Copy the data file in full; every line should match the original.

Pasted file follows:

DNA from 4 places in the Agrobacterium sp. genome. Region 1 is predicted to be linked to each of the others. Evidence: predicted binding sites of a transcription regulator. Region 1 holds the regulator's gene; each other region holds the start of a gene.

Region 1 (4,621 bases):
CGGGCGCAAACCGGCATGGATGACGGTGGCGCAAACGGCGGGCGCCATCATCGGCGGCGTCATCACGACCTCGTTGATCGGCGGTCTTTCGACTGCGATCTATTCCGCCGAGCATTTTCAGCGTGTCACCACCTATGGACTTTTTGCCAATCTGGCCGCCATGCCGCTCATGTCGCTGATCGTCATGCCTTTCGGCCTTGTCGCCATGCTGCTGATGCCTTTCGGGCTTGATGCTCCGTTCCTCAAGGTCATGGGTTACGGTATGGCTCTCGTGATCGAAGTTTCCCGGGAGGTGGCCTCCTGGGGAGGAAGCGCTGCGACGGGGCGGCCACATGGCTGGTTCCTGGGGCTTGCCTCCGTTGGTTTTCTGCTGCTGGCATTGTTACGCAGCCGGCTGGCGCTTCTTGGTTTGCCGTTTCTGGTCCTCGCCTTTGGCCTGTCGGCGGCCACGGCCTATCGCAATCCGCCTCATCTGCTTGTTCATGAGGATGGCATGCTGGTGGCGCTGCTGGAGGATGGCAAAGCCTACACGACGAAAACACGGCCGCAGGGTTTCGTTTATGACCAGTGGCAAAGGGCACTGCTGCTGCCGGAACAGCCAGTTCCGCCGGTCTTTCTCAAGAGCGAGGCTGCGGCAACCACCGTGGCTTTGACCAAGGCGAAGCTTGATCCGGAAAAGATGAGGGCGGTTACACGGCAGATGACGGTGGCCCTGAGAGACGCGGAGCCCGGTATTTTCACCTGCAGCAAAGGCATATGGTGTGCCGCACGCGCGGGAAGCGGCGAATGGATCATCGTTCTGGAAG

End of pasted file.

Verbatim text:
DNA from 4 places in the Agrobacterium sp. genome. Region 1 is predicted to be linked to each of the others. Evidence: predicted binding sites of a transcription regulator. Region 1 holds the regulator's gene; each other region holds the start of a gene.

Region 1 (4,621 bases):
CGGGCGCAAACCGGCATGGATGACGGTGGCGCAAACGGCGGGCGCCATCATCGGCGGCGTCATCACGACCTCGTTGATCGGCGGTCTTTCGACTGCGATCTATTCCGCCGAGCATTTTCAGCGTGTCACCACCTATGGACTTTTTGCCAATCTGGCCGCCATGCCGCTCATGTCGCTGATCGTCATGCCTTTCGGCCTTGTCGCCATGCTGCTGATGCCTTTCGGGCTTGATGCTCCGTTCCTCAAGGTCATGGGTTACGGTATGGCTCTCGTGATCGAAGTTTCCCGGGAGGTGGCCTCCTGGGGAGGAAGCGCTGCGACGGGGCGGCCACATGGCTGGTTCCTGGGGCTTGCCTCCGTTGGTTTTCTGCTGCTGGCATTGTTACGCAGCCGGCTGGCGCTTCTTGGTTTGCCGTTTCTGGTCCTCGCCTTTGGCCTGTCGGCGGCCACGGCCTATCGCAATCCGCCTCATCTGCTTGTTCATGAGGATGGCATGCTGGTGGCGCTGCTGGAGGATGGCAAAGCCTACACGACGAAAACACGGCCGCAGGGTTTCGTTTATGACCAGTGGCAAAGGGCACTGCTGCTGCCGGAACAGCCAGTTCCGCCGGTCTTTCTCAAGAGCGAGGCTGCGGCAACCACCGTGGCTTTGACCAAGGCGAAGCTTGATCCGGAAAAGATGAGGGCGGTTACACGGCAGATGACGGTGGCCCTGAGAGACGCGGAGCCCGGTATTTTCACCTGCAGCAAAGGCATATGGTGTGCCGCACGCGCGGGAAGCGGCGAATGGATCATCGTTCTGGAAG